Actually this is one of the worst things about the upgrade cycles. The purchase of a new PC for anyone who is a low-end user should occur in the next 3-6 months or should be put on for a few years. Just like when XP was released, the ability of those actually "fixing" the computers to be able to walk someone through a fix will be significantly reduced. For example, as one who does help fix things from time to time, I still have to turn on the "classic view" in an XP control panel to find things because

        • by kjart (941720)

          Imagine this situation. You buy a new PC for your parents for Christmas next year and it ships with Vista. Your PC is still XP. Mom calls and can't figure out why her printer isn't working. You tell her to click here then here... She says, I don't see that. You end up having to make a trip when a phone call used to fix the problem.

          Out of all the possibilities, I don't really think that being unable to help your mother is a compelling reason to dislike Vista (feel free to disagree). In cases like this, tho

    • by westlake (615356)
      Question is how long will M$ let hardware vendors (Dell, HP, IBM) etc ship XP rather than one of the mirriad of Vista versions???

      The right question to ask is whether customers will opt for the legacy XP install when they are ready to upgrade to Vista-certified hardware and can get Vista installed at the OEM price.

      The right question to ask ---if you are in direct sales or big box retail-- is how long XP will remain mass-market.

  • by crhylove (205956) <rhy@leperkhanz.com> on Saturday December 30, 2006 @07:29AM (#17407892) Homepage Journal
    ...right as soon as it runs as fast and as clean as TinyXP. It's not that MS can't make a decent OS, TinyXP in a round about way proves that they can. A lot of people I know stayed on Win 2000 over XP for a long time for the same reasons.

    Who can blame them?

    Now, if ReactOS continues to improve and evolve, I'll lay wagers that it will succeed XP on some of my machines in another year or two.

    That is, unless someone actually comes up with a new game that I absolutely have to have, which judging by the releases of the past few years, they won't, and furthermore, if they do, will it really REQUIRE vista? If the answer is still no....

    rhY
  • Lines of code (Score:4, Interesting)

    by eric76 (679787) on Saturday December 30, 2006 @07:46AM (#17407954)
    I remember reading an article in about 1992 or so in which Bill Gates compared measuring programming productivity to measuring progress in building aircraft by how much weight was added to the aircraft.
    • by Kjella (173770)
      Well, LoCs isn't a perfect measure but it's not terrible either - Sure some programmers unnecessary long and complex code and it's easy to produce extra LoCs on command, but they're also a pretty good indicator for when I'm stuck. If I suddenly progrma half the LoCs I usually do, it probably means I got stuck on some hard problem, maybe had to rewrite or refactor some code, redesign some data models or data flow. It is certainly much more likely than that I found a shortcut and got a lot done with few lines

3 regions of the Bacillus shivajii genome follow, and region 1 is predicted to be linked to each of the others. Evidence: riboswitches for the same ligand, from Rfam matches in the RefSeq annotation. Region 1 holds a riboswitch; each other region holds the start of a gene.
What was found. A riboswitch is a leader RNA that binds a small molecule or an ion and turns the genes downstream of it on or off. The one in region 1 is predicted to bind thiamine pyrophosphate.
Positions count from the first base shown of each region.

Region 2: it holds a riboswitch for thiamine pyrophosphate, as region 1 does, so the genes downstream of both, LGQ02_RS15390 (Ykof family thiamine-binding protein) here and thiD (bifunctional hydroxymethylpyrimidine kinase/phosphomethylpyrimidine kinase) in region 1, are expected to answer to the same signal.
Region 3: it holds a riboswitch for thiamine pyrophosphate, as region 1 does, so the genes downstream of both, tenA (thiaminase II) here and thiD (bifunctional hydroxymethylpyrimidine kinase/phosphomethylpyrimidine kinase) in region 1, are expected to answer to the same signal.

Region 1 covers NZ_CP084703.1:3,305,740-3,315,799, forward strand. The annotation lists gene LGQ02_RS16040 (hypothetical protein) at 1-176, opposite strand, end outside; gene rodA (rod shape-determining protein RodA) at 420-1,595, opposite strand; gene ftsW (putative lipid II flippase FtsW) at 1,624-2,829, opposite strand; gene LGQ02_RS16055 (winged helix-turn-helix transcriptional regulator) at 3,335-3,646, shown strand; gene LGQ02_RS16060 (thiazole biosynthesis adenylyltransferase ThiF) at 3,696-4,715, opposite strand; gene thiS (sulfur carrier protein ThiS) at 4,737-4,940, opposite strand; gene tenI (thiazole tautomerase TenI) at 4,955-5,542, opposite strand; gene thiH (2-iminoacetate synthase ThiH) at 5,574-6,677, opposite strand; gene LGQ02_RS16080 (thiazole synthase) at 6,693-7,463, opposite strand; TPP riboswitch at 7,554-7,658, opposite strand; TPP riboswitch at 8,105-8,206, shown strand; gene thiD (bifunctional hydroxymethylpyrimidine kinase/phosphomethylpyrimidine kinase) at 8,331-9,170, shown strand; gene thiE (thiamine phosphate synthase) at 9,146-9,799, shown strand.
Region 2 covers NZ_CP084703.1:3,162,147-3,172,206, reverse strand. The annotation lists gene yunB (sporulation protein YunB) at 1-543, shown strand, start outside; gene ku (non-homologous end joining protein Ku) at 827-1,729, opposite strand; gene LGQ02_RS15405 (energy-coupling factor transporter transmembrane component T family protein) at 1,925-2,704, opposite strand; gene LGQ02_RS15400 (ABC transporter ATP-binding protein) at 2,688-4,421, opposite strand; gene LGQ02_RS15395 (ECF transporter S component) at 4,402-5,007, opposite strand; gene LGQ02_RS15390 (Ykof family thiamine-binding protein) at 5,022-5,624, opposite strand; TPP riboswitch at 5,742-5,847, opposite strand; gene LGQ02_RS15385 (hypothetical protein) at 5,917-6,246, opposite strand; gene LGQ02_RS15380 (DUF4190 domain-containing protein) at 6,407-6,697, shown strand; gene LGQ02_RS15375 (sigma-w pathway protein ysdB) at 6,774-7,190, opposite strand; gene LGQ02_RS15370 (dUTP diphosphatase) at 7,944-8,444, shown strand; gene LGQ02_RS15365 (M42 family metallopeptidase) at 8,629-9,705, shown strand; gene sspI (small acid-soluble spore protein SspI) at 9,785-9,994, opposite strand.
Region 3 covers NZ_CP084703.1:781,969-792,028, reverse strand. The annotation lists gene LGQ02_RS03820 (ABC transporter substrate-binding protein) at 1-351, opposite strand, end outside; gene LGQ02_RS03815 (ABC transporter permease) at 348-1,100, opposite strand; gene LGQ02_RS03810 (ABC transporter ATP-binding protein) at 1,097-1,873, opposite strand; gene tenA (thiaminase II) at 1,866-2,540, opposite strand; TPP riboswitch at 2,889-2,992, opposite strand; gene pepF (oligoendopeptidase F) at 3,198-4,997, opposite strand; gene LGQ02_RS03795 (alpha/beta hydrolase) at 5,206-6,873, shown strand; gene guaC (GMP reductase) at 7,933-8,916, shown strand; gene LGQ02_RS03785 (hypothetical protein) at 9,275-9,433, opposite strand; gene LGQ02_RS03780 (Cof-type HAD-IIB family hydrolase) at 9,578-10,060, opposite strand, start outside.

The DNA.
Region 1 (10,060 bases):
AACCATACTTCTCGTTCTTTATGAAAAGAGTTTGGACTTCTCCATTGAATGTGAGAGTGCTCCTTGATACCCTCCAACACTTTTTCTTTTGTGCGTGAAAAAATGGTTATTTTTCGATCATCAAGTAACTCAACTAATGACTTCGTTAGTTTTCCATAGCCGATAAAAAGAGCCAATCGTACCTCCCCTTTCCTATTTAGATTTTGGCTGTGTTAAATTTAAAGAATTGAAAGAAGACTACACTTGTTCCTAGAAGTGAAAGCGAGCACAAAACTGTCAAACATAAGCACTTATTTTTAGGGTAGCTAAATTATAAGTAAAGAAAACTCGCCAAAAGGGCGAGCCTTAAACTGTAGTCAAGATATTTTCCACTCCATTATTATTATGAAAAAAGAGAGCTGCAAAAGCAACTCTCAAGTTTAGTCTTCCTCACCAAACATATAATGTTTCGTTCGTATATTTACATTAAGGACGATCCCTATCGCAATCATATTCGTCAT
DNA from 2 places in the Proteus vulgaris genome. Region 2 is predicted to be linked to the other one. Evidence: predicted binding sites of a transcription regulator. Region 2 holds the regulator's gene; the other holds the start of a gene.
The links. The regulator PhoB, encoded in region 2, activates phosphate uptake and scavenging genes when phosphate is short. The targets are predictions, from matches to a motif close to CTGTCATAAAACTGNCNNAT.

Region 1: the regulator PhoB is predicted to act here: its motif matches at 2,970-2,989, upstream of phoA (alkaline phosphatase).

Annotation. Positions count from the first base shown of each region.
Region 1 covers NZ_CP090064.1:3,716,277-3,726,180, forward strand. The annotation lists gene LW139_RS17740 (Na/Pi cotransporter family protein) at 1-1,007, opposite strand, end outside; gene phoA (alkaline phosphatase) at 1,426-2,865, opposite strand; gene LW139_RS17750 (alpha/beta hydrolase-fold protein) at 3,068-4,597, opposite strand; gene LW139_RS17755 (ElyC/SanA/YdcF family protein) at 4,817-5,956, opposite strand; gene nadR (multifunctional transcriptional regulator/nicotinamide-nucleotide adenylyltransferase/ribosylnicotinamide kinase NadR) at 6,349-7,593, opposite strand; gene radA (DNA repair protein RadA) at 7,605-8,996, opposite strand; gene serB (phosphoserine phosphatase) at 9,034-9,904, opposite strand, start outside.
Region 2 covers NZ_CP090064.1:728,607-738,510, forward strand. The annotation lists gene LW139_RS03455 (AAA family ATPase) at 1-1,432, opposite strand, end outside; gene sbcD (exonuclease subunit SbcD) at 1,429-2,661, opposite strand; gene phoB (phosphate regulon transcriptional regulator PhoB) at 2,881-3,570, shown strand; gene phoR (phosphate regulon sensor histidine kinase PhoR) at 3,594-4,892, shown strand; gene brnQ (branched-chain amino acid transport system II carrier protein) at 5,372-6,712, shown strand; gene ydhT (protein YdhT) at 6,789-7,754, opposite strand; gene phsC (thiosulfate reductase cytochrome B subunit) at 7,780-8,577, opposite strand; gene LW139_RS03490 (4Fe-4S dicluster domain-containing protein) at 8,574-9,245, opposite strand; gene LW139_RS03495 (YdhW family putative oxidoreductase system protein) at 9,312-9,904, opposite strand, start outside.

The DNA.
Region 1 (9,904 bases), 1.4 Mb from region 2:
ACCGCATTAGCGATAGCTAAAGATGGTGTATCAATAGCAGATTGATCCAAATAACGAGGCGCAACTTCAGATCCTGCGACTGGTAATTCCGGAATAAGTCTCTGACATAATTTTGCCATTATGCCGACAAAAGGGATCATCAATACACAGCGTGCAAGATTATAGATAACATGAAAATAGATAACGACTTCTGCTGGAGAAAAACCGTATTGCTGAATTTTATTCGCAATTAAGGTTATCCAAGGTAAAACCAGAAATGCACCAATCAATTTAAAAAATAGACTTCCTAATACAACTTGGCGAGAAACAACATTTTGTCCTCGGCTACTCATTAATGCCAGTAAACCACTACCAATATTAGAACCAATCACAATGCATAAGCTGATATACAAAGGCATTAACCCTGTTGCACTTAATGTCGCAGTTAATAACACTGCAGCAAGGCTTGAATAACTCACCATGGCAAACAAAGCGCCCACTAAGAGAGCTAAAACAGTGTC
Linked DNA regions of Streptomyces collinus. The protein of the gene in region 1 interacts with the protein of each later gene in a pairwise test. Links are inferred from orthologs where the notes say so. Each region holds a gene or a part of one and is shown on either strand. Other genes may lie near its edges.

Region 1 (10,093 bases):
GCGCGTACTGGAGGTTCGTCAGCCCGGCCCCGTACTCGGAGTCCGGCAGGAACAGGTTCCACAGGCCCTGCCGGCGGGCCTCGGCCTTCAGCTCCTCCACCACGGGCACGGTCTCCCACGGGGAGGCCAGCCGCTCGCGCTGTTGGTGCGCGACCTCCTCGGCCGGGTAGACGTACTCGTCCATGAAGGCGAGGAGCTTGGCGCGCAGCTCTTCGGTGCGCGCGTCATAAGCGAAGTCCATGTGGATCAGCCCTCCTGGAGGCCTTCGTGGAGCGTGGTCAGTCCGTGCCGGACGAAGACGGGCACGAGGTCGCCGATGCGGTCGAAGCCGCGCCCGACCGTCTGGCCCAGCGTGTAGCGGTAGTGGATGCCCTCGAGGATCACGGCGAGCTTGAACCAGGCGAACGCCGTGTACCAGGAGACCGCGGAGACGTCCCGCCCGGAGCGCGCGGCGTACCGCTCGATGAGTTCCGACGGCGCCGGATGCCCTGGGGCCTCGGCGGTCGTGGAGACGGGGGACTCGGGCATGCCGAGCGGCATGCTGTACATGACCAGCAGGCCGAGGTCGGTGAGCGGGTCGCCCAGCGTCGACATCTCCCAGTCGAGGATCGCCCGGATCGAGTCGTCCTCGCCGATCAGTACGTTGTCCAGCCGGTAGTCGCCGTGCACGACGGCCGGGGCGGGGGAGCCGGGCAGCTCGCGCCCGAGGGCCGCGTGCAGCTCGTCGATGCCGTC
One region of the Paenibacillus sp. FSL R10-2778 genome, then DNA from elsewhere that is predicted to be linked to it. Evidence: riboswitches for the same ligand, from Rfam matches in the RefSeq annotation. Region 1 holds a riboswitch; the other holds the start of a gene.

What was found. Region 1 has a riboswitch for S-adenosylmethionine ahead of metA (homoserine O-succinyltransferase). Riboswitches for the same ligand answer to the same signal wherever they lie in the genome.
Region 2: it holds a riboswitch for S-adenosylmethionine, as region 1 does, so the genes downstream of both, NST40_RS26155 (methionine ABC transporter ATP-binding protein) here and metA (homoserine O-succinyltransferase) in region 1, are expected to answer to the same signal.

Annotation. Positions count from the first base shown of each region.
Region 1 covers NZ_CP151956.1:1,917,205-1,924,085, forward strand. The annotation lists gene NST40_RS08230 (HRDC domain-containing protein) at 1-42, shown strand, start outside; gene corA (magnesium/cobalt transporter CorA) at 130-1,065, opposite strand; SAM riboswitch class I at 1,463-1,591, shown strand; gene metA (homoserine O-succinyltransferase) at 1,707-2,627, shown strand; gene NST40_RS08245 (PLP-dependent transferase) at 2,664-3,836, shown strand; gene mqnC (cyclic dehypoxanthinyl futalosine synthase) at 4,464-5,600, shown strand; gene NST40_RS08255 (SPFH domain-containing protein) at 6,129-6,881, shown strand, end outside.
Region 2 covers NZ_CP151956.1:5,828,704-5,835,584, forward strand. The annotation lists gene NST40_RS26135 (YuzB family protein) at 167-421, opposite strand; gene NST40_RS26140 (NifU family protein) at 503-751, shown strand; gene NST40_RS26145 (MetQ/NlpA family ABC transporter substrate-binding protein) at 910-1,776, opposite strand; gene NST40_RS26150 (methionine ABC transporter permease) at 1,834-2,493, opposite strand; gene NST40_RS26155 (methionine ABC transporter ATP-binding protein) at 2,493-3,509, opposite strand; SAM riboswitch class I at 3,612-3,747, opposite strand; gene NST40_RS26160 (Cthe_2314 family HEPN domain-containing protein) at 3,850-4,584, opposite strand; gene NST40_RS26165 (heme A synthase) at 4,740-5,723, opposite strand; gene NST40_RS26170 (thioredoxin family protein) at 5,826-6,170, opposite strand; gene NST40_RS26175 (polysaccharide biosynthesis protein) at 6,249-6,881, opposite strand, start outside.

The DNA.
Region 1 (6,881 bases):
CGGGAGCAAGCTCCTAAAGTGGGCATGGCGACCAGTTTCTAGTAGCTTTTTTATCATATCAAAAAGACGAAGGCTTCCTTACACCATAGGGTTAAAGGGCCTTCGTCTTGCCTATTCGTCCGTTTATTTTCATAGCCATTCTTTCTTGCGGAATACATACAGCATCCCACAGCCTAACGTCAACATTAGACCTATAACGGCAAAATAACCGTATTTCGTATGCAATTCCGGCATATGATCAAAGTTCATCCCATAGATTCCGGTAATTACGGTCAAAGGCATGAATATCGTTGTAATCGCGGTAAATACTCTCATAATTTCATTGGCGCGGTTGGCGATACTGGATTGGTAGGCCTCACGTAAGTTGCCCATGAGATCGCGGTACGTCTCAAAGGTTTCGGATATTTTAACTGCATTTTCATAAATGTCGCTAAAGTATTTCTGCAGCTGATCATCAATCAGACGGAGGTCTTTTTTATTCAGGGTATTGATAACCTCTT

• If I suddenly progrma half the LoCs I usually do, it probably means I got stuck on some hard problem, maybe had to rewrite or refactor some code, redesign some data models or data flow.

        Which means that you are just as productive as before. kLocs is indicative of many things, but productivity is not one of them.

  • by mgemmons (972332) on Saturday December 30, 2006 @08:02AM (#17407994) Homepage
    I find very few similarities between the launches of the two operating systems, or at least none of which can't be also attributed to the launch of any new OS. Vista does not require new hardware to run. Sure, if you have a 10 year old computer the odds of you getting it up and running is unlikely, but the same could be said if you had a 10 year old Mac and tried to run OS X on it. Of course, I will leave Linux out of this particular point because it probably would run on a 10-year-old computer ;).

    The argument that older apps won't work on Vista is false. Vista is backwards compatible with older software, including DOS apps.

    What is the compelling reason to upgrade? If you are already running Windows I think it is very compelling to upgrade. Vista gets a lot of bad press, deservedly so some of it, because the UI borrows from other successful operating systems and some functionality too, but there is a lot to love under its hood if you are willing to look at the OS as a new one are willing to learn rather than trying to use it just as you do XP. Here are a few of my favorites new pieces of functionality:

    The new copy functionality that pushes all copy issues to the end of the queue so that all "are you sure?", "unable to copy file, rety?", etc come after every copyable file has been done rather than randomly as in XP.

    Speaking of copying...you can see additional useful information when copying files such as the xfer speed in mb/s.

    We are finally done with the C:\Documents and Settings directory structure and have a more reasonable C:\Users directory. The Documents and Settings folder always annoyed the hell out of me.

    Bread-crumb-like links for directory paths when browsing through folders. So, I can type C:\User\Administrator\My Documents\Backups\2005\Expenses\IBM\Clients in a folder URI and be taken to that folder. Then be able to click on any word in the URI, like "Administrator" and be taken to that folder.